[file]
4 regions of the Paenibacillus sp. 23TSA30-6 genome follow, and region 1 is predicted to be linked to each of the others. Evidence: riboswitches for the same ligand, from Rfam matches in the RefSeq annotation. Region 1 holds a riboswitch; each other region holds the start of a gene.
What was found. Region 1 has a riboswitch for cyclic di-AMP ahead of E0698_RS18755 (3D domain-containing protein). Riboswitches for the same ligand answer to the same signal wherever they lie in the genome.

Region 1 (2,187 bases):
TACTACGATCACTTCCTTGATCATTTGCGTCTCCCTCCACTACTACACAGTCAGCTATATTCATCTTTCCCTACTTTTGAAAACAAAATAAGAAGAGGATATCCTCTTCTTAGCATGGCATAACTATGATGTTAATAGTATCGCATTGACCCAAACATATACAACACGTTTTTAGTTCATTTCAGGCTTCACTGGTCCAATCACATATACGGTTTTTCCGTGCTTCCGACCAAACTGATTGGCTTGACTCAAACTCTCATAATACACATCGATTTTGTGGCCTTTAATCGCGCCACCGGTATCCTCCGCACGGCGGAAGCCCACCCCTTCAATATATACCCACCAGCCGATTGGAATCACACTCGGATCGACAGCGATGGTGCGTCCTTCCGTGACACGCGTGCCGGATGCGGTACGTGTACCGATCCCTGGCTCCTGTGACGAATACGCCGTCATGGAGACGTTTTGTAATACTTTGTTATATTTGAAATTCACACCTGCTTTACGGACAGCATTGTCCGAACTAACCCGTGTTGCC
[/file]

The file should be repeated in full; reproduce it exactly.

4 regions of the Paenibacillus sp. 23TSA30-6 genome follow, and region 1 is predicted to be linked to each of the others. Evidence: riboswitches for the same ligand, from Rfam matches in the RefSeq annotation. Region 1 holds a riboswitch; each other region holds the start of a gene.
What was found. Region 1 has a riboswitch for cyclic di-AMP ahead of E0698_RS18755 (3D domain-containing protein). Riboswitches for the same ligand answer to the same signal wherever they lie in the genome.

Region 1 (2,187 bases):
TACTACGATCACTTCCTTGATCATTTGCGTCTCCCTCCACTACTACACAGTCAGCTATATTCATCTTTCCCTACTTTTGAAAACAAAATAAGAAGAGGATATCCTCTTCTTAGCATGGCATAACTATGATGTTAATAGTATCGCATTGACCCAAACATATACAACACGTTTTTAGTTCATTTCAGGCTTCACTGGTCCAATCACATATACGGTTTTTCCGTGCTTCCGACCAAACTGATTGGCTTGACTCAAACTCTCATAATACACATCGATTTTGTGGCCTTTAATCGCGCCACCGGTATCCTCCGCACGGCGGAAGCCCACCCCTTCAATATATACCCACCAGCCGATTGGAATCACACTCGGATCGACAGCGATGGTGCGTCCTTCCGTGACACGCGTGCCGGATGCGGTACGTGTACCGATCCCTGGCTCCTGTGACGAATACGCCGTCATGGAGACGTTTTGTAATACTTTGTTATATTTGAAATTCACACCTGCTTTACGGACAGCATTGTCCGAACTAACCCGTGTTGCC